Welcome to the Podiatry Arena forums

You are currently viewing our podiatry forum as a guest which gives you limited access to view all podiatry discussions and access our other features. By joining our free global community of Podiatrists and other interested foot health care professionals you will have access to post podiatry topics (answer and ask questions), communicate privately with other members, upload content, view attachments, receive a weekly email update of new discussions, access other special features. Registered users do not get displayed the advertisements in posted messages. Registration is fast, simple and absolutely free so please, join our global Podiatry community today!

  1. Everything that you are ever going to want to know about running shoes: Running Shoes Boot Camp Online, for taking it to the next level? See here for more.
    Dismiss Notice
  2. Have you considered the Critical Thinking and Skeptical Boot Camp, for taking it to the next level? See here for more.
    Dismiss Notice
  3. Have you considered the Clinical Biomechanics Boot Camp Online, for taking it to the next level? See here for more.
    Dismiss Notice
Dismiss Notice
Have you considered the Clinical Biomechanics Boot Camp Online, for taking it to the next level? See here for more.
Dismiss Notice
Have you liked us on Facebook to get our updates? Please do. Click here for our Facebook page.
Dismiss Notice
Do you get the weekly newsletter that Podiatry Arena sends out to update everybody? If not, click here to organise this.

Clinical Measures/ Indicators

Discussion in 'Biomechanics, Sports and Foot orthoses' started by CraigT, Jul 19, 2007.

  1. CraigT

    CraigT Well-Known Member

    Members do not see these Ads. Sign Up.
    Learned Colleagues,
    I am interested in the clinical measurements that biomechanically minded Podiatrists around the world use.
    There are numerous studies which suggest that measurements such as calcaneal bisections and RCSP/ NCSP are not accurate... and may not be valid anyway.
    However I know that many people around the world still use these... and report good clinical results based on these measurements.

    So... my question is this-
    What clinical measures do you use? and Why?- how do the measurements you take (if any) influence your treatment/ prescription?

    For example-
    I measure STJ inversion/eversion in a NWB position. Why? I like to have an idea if there is any instability or laxity and see if there is any apparent assymmetry. If there is restricted ROM, I know that are likely to be less tolerant of aggressive rearfoot corrrection.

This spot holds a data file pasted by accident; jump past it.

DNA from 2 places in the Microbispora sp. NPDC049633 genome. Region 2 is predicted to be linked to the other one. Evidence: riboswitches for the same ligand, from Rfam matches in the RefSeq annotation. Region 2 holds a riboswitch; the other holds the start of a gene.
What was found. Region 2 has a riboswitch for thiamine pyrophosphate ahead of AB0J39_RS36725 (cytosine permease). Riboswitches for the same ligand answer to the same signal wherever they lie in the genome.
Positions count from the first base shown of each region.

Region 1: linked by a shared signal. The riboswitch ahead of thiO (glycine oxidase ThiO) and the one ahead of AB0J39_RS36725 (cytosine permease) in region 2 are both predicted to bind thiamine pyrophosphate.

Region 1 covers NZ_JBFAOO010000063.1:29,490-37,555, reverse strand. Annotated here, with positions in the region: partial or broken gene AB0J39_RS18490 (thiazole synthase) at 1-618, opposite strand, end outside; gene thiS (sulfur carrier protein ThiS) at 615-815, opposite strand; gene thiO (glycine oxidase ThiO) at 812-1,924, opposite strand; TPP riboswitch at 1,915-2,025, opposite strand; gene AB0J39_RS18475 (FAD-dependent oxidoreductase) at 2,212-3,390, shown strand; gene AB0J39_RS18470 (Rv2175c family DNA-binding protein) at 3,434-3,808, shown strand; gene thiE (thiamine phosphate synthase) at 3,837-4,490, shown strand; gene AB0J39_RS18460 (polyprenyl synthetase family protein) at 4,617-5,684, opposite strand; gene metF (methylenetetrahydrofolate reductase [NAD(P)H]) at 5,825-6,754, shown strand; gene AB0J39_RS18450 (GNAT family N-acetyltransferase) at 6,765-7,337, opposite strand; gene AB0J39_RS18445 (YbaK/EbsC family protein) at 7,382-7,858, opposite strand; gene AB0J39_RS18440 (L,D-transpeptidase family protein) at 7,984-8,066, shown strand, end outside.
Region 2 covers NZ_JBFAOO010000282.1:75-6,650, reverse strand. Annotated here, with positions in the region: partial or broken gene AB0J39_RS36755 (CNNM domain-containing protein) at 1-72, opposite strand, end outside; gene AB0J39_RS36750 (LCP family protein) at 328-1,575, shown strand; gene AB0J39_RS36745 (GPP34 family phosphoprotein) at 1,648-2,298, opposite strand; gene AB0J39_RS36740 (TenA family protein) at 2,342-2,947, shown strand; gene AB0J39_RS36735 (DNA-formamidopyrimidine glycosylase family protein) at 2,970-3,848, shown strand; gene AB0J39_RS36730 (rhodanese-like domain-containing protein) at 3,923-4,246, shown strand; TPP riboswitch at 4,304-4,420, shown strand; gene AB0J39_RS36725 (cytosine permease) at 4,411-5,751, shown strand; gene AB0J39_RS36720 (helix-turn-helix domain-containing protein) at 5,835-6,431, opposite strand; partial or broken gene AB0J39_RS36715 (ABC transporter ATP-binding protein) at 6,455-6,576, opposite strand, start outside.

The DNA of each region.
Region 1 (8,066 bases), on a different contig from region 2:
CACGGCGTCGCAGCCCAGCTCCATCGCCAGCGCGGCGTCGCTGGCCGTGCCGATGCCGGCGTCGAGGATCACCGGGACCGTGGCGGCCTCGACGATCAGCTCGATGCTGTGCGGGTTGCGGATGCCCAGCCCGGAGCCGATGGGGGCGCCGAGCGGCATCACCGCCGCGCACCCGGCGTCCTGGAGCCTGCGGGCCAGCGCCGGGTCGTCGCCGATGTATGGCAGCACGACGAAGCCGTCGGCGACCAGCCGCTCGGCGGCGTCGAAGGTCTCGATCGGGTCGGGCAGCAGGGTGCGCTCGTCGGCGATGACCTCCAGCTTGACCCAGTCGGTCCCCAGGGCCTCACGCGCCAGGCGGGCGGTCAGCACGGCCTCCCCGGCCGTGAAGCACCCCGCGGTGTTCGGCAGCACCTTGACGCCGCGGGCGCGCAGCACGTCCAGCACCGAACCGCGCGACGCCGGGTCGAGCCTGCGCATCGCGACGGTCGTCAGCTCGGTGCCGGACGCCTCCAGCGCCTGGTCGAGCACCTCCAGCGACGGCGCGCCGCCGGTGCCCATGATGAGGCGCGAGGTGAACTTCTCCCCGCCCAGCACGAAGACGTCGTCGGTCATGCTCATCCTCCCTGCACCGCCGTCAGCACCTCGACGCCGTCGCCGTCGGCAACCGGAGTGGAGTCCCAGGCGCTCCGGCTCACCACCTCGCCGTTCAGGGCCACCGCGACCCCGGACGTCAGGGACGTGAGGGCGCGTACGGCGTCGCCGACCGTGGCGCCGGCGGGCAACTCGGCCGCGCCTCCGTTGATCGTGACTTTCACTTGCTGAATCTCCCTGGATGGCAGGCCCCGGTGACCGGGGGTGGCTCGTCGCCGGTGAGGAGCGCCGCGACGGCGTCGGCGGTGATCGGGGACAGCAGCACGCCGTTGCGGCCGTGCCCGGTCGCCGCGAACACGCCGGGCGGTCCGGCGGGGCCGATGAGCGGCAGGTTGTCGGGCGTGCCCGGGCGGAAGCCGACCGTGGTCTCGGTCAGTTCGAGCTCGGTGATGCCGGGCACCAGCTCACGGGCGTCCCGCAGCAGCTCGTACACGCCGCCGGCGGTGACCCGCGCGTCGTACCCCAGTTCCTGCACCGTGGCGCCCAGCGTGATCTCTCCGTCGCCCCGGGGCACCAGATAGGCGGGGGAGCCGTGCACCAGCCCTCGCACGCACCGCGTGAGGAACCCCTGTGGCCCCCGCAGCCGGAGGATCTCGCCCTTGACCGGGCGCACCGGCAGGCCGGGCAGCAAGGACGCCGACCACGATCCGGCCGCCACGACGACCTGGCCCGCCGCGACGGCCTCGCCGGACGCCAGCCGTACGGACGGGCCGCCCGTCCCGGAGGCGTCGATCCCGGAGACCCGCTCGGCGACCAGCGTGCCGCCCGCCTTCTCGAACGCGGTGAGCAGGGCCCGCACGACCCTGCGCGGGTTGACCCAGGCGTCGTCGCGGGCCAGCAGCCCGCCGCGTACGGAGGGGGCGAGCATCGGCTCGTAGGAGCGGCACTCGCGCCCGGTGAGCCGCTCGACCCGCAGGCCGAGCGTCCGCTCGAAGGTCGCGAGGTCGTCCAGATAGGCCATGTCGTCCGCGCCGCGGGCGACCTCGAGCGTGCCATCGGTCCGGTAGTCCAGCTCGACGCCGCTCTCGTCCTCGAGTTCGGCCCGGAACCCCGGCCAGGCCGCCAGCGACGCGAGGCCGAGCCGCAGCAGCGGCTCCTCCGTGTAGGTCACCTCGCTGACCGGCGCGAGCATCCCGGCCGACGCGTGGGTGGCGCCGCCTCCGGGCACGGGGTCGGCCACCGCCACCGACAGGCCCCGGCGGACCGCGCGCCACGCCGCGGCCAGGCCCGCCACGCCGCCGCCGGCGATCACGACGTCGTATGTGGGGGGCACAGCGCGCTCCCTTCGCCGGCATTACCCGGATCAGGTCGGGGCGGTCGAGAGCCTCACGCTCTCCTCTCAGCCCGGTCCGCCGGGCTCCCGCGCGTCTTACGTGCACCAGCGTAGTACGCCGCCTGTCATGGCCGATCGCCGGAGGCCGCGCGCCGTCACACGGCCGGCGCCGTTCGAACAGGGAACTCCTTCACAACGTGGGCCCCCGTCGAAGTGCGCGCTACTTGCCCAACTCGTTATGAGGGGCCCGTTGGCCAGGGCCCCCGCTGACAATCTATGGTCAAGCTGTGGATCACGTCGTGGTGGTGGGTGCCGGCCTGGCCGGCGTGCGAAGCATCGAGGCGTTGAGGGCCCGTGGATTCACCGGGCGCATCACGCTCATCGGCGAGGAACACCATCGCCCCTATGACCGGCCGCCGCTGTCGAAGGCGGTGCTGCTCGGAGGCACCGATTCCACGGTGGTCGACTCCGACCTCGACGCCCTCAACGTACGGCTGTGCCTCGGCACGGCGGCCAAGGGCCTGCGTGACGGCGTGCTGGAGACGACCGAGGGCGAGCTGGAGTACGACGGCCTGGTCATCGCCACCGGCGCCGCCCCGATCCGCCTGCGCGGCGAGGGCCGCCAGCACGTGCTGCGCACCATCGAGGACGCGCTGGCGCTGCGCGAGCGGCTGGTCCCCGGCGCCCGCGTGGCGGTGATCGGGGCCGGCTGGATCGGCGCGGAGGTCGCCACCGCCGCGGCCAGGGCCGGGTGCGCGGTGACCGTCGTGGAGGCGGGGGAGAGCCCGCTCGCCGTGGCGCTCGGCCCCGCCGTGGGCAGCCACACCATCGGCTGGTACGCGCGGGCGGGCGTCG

I still measure RCSP and NCSP. Why? I do not really pay too close attention to the absolute values, but am interested in the relative values- How far does the subject move from 'neutral' into the resting position. I also look at how much further the subject can pronate... are they at end ROM?
    I also look at supination resisitance, ankle dorsiflexion and static WB restriction of the 1st MTPJ, but there is no clear measurement of these.

    I am wanting to put together a foot assessment as part of a screening protocol for elite and sub elite athletes. This has the potential to be turned into a prospective study.
    I have access to such tools as a Vicon system, Emed and Pedar, however I want to make this as 'real world' as possible. I am interested in ideas from clinicians, researchers and all those in between...
    Do you have a couple of favourite measures? even if you cannot measure it... I am still interested!

    Please don't be shy, and if you are, then you can always PM me.

  2. Craig Payne

    Craig Payne Moderator

    We now don't measure anything because:

    1. They are almost all unreliable
    2. They are not predictive of dynamic function or orthotic responses
    3. Even if we did measure, we don't actually use the numbers for anything
    4. In most cases we do not even know what normal is (eg the myth of 10 degrees at the ankle), let alone sport or activity specific numbers